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01:14 - Source: CNN
CNN  — 

Americans protesting stay-at-home orders in different parts of the country are capturing plenty of attention, but polling data makes it clear they represent a minority viewpoint when it comes to how to best deal with the coronavirus pandemic.

The less visible and vocal majority is in favor of the stay-at-home orders and the politicians implementing them.

There’s plenty of polling on stay-at-home orders, and they’re quite popular. A Quinnipiac University poll taken this month found that 81% of voters favored a national stay-at-home order. This included at least two-thirds of every demographic and political group. That’s similar to what a Fox News poll showed as well.

The majority supports stay-at-home orders even as they know their daily routines won’t be getting back to normal soon. Only 27% of Americans in an ABC News/Ipsos poll said they expected their routines to be back to normal by June 1. The majority said they expected by July 1 or later (61%) or haven’t had their daily routine changed (11%). The percentage who don’t think they’ll be back to their normal routine by July 1 has gone up since earlier this month.

You might think, therefore, Americans are aching for the government to lift the stay-at-home orders, but most are more fearful that the stay-at-home orders will be lifted too soon than not soon enough. In a recent Pew Research Center poll, 66% of Americans were more worried that restrictions would be lifted too soon compared to the 32% who said not soon enough. A majority of every demographic (gender, income and ethnic) group as well as a majority of Democrats and Republicans were in the too-soon than not-soon-enough camp.

Now, it’s not as if economic concerns are not at the tops of people’s minds as well. A near majority (48%) in a Gallup poll were at least somewhat concerned about severe financial hardship caused by current disruptions to the economy. These fears are outweighed, however, by health concerns.

An NBC News/Wall Street Journal poll found that 58% of voters were more worried that restrictions would be removed too early and lives would be lost compared to 32% who were more worried that restrictions would be changed too slowly and too many jobs would be lost.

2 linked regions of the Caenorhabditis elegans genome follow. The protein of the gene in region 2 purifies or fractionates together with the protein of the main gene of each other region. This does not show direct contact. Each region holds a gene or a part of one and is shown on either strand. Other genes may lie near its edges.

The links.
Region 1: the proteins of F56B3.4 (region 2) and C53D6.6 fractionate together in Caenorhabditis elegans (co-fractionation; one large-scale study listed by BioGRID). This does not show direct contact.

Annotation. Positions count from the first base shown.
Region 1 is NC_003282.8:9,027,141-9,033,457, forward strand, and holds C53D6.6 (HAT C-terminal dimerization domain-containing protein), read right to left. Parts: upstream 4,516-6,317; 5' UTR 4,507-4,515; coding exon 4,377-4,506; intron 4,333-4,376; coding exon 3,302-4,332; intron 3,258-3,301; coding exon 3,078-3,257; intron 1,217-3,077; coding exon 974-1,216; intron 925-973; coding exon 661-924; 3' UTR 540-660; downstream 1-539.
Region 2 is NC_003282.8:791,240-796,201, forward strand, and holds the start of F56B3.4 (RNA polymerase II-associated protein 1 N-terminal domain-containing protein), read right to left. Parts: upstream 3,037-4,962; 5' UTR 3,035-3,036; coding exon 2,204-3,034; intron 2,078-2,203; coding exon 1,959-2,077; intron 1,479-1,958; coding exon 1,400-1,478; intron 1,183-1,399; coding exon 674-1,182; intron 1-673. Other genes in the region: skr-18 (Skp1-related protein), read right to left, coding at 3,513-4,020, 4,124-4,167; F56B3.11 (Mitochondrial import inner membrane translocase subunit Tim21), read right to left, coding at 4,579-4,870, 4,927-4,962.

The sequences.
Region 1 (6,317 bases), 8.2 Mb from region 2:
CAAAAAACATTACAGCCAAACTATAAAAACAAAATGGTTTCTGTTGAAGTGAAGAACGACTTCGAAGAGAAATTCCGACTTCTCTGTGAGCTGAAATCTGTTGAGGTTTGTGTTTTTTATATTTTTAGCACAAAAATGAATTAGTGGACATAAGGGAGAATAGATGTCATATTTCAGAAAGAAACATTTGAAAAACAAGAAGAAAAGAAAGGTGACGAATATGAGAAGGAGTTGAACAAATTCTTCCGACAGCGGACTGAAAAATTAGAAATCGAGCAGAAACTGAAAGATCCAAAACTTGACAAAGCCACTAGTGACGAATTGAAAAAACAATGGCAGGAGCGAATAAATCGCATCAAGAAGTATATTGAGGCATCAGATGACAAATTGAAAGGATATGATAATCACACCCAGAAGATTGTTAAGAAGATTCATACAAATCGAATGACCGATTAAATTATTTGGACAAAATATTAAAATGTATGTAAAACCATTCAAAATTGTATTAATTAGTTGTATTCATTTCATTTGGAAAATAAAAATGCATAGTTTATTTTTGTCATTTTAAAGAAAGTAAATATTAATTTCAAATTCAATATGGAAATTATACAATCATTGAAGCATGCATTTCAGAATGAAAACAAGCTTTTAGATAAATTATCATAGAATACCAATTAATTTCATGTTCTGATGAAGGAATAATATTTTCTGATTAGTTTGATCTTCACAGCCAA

You can see the popularity of the stay-at-home orders on the ground in the states implementing them. Consider the governors of four states bordering the Great Lakes: Michigan, Ohio, Pennsylvania and Wisconsin. All of these states have stay-at-home orders, and there have been protests of their governors’ actions in recent days.

The governors in all four states have an approval rating for their handling of coronavirus of at least 65% in the average poll. On average, it’s 71%. President Donald Trump’s approval rating for coronavirus in the average of these four states is a mere 52% by comparison.

Perhaps, it’s not surprising then that the protest crowds have generally been quite small. In Maryland, the deputy communications director for the governor said there were more media inquiries about the protests than the number of protesters themselves. That jibes with some early polling that suggests the protesters are about as unpopular as the cause they support.

None of this guarantees the stay-at-home orders will stay popular in the future. If the economy worsens or people’s cabin fever worsens, these numbers may change. Further, if Republican leaders move against stay-at-home orders en masse, then Republicans in the electorate may follow. A majority would likely still support the stay-at-home measures, though the gap would shrink.

But for this moment, there’s nothing to suggest that these protesters speak for anything close to a majority.